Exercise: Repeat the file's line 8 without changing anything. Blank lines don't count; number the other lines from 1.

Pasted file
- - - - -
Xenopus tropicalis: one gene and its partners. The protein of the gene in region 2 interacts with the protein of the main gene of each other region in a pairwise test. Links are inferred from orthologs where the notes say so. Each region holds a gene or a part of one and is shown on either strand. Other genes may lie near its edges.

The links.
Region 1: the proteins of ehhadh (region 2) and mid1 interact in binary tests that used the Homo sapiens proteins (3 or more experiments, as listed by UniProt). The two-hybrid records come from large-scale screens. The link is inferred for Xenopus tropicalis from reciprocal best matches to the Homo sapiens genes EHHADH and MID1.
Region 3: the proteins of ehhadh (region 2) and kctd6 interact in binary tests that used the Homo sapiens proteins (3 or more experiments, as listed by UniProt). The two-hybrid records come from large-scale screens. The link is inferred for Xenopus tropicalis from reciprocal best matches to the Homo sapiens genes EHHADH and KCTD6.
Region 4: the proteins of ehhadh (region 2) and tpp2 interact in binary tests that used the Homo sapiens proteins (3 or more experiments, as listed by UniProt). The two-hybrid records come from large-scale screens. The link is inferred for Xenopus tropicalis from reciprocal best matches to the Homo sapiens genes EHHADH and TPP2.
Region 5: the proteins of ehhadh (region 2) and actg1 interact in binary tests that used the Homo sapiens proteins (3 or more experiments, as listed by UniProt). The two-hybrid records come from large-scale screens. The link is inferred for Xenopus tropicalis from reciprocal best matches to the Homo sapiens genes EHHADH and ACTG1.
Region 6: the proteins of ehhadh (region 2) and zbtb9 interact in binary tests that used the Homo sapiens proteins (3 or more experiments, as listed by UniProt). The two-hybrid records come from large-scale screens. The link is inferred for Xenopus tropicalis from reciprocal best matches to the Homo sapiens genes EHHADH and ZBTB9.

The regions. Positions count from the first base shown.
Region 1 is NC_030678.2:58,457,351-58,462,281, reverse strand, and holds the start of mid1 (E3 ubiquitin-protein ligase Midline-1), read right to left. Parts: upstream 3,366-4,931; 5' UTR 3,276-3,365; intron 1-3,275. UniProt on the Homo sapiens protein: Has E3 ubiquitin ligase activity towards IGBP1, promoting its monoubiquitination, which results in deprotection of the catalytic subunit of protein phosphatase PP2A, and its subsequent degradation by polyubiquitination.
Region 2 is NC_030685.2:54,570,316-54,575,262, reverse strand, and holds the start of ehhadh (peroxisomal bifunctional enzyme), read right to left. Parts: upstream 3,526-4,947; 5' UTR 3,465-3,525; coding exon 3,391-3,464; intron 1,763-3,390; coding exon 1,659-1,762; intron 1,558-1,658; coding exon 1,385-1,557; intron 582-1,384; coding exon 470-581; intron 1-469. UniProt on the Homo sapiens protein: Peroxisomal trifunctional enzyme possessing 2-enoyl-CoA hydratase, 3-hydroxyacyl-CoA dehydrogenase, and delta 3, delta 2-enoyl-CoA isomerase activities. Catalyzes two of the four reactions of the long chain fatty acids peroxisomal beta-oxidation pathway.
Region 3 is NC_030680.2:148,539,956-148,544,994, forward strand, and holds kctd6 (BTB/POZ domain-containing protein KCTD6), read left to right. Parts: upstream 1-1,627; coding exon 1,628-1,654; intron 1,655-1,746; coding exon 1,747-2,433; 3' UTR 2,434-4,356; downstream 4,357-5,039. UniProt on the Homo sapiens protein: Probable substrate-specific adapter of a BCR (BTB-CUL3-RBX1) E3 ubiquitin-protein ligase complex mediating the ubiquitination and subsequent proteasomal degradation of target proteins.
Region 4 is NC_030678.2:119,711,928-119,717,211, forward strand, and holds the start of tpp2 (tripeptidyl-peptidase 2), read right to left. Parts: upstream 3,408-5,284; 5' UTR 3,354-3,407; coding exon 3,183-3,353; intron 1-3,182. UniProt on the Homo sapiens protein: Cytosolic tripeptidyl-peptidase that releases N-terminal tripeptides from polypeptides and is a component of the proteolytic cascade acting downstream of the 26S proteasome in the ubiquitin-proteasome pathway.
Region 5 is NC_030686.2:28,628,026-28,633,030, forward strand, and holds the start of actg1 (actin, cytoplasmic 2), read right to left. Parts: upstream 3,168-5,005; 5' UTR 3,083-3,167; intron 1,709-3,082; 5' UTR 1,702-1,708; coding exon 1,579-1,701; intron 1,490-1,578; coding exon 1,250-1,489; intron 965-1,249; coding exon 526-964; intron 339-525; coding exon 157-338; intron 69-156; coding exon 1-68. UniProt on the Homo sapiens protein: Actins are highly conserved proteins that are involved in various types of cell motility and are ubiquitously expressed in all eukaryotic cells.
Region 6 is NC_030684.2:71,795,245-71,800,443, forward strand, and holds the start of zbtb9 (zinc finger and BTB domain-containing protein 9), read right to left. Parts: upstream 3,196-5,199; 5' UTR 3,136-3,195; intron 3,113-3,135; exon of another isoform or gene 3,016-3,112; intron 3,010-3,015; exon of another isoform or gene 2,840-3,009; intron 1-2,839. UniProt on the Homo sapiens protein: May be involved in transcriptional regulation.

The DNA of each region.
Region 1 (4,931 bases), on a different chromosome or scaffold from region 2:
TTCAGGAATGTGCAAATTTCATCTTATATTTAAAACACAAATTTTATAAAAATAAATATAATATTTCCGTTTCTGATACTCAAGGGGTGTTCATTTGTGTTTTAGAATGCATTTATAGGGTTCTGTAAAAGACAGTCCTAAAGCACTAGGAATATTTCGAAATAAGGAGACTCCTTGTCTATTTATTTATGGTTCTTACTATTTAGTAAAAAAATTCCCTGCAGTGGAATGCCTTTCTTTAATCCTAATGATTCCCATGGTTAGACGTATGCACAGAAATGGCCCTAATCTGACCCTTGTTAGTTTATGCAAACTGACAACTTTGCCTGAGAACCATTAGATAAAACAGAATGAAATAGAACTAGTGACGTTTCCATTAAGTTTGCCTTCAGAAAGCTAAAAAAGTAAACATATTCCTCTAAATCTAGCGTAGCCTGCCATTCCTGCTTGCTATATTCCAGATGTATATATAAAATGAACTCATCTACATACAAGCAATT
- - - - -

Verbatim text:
The regions. Positions count from the first base shown.